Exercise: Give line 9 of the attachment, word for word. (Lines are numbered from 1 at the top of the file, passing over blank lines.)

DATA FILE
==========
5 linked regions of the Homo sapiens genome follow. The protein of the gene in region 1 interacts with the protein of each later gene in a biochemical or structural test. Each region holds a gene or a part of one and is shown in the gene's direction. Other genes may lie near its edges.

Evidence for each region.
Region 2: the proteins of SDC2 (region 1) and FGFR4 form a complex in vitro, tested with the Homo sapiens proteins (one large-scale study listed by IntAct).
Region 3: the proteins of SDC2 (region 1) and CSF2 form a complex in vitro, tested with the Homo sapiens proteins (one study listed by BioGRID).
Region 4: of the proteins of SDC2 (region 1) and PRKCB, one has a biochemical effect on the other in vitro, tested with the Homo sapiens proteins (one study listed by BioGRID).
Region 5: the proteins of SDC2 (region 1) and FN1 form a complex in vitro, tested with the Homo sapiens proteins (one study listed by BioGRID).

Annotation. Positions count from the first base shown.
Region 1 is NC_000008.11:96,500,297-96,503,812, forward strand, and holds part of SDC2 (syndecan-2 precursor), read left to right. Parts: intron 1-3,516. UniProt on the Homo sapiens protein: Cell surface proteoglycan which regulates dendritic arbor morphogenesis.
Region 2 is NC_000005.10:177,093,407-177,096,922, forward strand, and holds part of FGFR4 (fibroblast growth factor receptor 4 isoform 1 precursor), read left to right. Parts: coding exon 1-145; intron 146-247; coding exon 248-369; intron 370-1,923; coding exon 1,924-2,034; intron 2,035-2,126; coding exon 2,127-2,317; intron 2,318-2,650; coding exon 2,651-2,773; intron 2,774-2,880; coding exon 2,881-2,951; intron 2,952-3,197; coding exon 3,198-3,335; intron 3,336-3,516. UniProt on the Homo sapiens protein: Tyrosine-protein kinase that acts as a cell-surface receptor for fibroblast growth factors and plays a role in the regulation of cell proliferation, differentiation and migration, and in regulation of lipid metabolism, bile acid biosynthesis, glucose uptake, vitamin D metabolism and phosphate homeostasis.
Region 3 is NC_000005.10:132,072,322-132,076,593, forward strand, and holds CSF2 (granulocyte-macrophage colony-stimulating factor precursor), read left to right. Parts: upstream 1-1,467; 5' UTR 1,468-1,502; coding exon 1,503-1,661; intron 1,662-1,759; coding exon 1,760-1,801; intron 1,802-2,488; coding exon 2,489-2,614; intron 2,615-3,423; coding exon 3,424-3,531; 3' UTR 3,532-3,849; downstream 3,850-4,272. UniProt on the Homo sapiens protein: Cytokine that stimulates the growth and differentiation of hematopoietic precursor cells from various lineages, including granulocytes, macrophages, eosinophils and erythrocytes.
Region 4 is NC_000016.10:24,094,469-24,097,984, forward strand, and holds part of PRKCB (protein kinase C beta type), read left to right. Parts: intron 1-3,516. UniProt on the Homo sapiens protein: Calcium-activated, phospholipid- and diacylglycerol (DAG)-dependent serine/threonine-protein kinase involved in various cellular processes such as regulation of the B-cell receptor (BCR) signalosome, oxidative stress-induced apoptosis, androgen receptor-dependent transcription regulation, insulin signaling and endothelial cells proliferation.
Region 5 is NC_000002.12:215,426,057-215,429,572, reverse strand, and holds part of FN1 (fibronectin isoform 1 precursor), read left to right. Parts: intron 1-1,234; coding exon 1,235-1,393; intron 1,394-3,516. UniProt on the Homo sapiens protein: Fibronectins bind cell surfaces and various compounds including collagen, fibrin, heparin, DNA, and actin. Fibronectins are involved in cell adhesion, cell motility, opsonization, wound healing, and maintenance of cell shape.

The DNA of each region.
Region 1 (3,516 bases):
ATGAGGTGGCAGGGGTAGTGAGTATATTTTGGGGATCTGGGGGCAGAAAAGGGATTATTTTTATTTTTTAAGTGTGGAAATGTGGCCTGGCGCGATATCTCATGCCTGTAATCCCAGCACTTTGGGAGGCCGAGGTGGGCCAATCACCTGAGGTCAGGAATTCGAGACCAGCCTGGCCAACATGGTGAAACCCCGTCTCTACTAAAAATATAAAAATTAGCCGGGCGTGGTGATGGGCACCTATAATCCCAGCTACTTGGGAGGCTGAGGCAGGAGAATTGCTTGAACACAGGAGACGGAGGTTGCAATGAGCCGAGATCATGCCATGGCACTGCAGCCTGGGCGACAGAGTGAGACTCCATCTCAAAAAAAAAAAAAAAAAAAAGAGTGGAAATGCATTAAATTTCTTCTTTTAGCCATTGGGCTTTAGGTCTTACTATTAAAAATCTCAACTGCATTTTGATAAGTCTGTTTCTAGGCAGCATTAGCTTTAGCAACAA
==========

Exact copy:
Region 2 is NC_000005.10:177,093,407-177,096,922, forward strand, and holds part of FGFR4 (fibroblast growth factor receptor 4 isoform 1 precursor), read left to right. Parts: coding exon 1-145; intron 146-247; coding exon 248-369; intron 370-1,923; coding exon 1,924-2,034; intron 2,035-2,126; coding exon 2,127-2,317; intron 2,318-2,650; coding exon 2,651-2,773; intron 2,774-2,880; coding exon 2,881-2,951; intron 2,952-3,197; coding exon 3,198-3,335; intron 3,336-3,516. UniProt on the Homo sapiens protein: Tyrosine-protein kinase that acts as a cell-surface receptor for fibroblast growth factors and plays a role in the regulation of cell proliferation, differentiation and migration, and in regulation of lipid metabolism, bile acid biosynthesis, glucose uptake, vitamin D metabolism and phosphate homeostasis.